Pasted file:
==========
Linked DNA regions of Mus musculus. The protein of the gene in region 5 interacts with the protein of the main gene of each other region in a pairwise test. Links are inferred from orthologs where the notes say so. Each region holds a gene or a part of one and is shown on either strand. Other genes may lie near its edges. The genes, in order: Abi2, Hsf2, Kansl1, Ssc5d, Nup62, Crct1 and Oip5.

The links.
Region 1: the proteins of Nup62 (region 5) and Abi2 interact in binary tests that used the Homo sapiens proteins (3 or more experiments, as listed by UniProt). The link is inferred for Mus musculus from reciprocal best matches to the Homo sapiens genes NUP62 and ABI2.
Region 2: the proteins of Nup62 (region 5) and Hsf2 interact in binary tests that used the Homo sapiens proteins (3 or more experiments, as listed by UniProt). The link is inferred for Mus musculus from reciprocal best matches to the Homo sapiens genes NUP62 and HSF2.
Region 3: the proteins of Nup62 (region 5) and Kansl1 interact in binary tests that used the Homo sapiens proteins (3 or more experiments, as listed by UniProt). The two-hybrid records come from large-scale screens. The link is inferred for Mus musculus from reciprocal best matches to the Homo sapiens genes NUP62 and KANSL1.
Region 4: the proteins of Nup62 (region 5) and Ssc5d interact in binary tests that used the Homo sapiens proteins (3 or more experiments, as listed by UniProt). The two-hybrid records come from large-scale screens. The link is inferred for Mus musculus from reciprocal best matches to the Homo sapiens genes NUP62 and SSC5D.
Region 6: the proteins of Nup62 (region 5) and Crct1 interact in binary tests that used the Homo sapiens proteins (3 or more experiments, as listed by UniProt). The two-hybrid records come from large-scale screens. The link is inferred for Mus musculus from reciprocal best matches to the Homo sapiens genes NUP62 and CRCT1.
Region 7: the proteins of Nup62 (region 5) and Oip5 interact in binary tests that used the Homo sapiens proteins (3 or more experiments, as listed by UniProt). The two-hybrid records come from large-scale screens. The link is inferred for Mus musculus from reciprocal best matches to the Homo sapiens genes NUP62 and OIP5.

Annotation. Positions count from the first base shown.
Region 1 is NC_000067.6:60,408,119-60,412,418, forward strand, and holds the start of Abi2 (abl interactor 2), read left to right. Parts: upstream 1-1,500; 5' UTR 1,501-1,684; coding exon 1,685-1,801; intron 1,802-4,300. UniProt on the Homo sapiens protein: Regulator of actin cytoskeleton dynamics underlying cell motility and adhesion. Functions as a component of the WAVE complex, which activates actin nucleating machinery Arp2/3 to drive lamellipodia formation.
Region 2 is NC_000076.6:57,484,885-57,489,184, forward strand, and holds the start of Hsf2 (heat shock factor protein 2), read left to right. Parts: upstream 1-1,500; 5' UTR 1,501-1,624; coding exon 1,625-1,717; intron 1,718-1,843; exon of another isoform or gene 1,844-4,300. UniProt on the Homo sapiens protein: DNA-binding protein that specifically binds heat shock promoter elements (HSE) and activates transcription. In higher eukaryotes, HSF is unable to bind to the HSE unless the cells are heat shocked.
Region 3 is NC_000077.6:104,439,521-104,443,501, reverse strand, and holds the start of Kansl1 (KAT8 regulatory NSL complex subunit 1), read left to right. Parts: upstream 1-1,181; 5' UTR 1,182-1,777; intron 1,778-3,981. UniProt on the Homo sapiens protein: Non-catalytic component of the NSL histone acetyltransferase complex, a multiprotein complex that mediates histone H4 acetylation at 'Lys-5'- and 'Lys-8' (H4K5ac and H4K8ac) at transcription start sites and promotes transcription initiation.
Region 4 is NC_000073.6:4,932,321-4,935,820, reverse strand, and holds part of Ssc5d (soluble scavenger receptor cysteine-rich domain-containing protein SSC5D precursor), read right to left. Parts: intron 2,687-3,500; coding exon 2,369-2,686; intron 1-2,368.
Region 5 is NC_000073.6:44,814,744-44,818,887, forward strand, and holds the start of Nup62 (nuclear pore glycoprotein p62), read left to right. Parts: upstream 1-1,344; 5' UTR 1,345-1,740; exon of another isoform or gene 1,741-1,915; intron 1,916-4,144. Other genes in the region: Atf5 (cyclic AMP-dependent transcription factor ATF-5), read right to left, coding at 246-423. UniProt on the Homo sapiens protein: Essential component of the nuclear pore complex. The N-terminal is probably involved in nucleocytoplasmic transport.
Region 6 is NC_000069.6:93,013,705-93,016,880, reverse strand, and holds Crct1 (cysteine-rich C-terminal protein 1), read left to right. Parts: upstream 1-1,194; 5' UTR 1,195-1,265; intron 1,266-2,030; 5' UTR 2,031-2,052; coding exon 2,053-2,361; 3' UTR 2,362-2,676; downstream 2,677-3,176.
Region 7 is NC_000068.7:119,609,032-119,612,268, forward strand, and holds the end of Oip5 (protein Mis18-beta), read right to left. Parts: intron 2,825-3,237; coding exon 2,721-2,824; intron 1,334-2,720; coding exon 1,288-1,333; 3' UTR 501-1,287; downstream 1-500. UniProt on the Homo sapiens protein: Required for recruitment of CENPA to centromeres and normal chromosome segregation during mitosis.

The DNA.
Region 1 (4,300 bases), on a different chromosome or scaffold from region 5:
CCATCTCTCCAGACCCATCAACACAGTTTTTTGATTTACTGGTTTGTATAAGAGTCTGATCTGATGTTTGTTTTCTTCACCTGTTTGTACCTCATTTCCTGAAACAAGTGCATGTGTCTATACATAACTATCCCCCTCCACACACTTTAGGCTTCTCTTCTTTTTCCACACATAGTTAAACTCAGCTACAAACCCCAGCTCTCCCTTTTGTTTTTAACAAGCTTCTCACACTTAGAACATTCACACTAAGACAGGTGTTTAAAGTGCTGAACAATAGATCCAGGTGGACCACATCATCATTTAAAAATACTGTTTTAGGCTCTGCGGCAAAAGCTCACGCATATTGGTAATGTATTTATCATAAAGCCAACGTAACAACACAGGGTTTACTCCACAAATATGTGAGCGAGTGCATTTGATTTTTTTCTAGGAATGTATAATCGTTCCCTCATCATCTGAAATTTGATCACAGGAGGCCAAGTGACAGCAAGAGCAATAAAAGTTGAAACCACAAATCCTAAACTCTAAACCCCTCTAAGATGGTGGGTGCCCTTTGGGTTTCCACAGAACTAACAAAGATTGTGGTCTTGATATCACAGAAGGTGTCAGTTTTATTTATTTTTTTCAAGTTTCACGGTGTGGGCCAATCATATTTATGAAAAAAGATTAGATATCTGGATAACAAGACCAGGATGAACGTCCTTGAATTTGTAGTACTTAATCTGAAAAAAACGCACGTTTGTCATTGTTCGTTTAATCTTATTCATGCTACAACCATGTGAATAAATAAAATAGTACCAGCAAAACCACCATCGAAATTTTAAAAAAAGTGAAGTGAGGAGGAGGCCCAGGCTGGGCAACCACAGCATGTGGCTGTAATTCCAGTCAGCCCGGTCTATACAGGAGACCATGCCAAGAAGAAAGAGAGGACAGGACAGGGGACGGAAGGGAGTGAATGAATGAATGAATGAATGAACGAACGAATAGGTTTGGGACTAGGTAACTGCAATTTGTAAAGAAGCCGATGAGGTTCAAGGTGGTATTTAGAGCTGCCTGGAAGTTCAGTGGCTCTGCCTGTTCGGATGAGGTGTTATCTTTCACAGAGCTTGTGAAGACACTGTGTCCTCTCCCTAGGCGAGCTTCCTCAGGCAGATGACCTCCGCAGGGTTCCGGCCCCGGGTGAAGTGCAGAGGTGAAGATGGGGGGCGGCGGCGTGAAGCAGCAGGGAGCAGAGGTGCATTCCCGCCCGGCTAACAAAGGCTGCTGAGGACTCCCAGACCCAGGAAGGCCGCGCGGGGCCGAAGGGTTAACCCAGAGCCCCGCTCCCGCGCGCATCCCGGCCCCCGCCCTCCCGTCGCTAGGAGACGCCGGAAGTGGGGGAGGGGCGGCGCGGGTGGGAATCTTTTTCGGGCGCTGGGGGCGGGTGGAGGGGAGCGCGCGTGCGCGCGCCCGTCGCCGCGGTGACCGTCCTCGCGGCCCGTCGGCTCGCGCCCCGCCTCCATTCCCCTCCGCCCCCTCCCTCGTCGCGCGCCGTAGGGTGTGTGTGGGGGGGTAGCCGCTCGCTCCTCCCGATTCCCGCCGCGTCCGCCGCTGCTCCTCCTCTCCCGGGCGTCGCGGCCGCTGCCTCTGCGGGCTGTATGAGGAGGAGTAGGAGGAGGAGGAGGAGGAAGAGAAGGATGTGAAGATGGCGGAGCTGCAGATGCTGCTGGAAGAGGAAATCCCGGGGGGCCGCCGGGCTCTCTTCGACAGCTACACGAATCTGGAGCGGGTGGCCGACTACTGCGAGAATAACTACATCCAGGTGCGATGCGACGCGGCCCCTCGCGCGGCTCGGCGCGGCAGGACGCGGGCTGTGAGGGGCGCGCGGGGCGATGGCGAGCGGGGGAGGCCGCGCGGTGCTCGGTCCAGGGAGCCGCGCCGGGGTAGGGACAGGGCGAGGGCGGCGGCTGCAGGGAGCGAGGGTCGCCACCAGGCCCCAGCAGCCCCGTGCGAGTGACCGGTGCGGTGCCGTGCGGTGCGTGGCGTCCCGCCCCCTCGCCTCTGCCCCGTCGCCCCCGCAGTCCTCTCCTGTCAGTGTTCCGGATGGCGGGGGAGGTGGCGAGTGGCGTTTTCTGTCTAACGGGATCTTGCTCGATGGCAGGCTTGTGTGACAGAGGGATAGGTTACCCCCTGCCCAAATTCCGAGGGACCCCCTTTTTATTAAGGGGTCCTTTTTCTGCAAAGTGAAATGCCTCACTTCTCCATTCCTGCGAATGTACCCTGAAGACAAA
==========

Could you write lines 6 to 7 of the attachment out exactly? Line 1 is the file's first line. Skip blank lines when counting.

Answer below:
Region 4: the proteins of Nup62 (region 5) and Ssc5d interact in binary tests that used the Homo sapiens proteins (3 or more experiments, as listed by UniProt). The two-hybrid records come from large-scale screens. The link is inferred for Mus musculus from reciprocal best matches to the Homo sapiens genes NUP62 and SSC5D.
Region 6: the proteins of Nup62 (region 5) and Crct1 interact in binary tests that used the Homo sapiens proteins (3 or more experiments, as listed by UniProt). The two-hybrid records come from large-scale screens. The link is inferred for Mus musculus from reciprocal best matches to the Homo sapiens genes NUP62 and CRCT1.